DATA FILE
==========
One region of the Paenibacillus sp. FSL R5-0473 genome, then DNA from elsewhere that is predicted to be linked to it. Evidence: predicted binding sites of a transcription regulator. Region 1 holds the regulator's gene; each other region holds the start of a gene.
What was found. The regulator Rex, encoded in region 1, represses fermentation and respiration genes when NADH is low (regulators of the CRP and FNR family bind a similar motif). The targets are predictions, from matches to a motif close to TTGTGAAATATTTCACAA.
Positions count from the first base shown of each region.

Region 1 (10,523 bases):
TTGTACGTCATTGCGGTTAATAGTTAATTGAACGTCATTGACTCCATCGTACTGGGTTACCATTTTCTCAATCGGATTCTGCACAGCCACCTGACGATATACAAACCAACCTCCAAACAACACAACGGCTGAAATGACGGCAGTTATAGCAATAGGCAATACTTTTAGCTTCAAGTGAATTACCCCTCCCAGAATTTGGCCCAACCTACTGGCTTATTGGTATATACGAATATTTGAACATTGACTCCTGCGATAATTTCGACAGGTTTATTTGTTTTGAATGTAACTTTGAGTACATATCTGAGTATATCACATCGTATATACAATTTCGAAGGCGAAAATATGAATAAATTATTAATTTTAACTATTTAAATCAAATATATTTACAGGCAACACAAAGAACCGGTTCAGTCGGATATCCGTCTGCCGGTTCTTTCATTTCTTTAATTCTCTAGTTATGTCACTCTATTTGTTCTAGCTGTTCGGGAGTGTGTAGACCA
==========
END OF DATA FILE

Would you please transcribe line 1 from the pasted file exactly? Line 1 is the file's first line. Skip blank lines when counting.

One region of the Paenibacillus sp. FSL R5-0473 genome, then DNA from elsewhere that is predicted to be linked to it. Evidence: predicted binding sites of a transcription regulator. Region 1 holds the regulator's gene; each other region holds the start of a gene.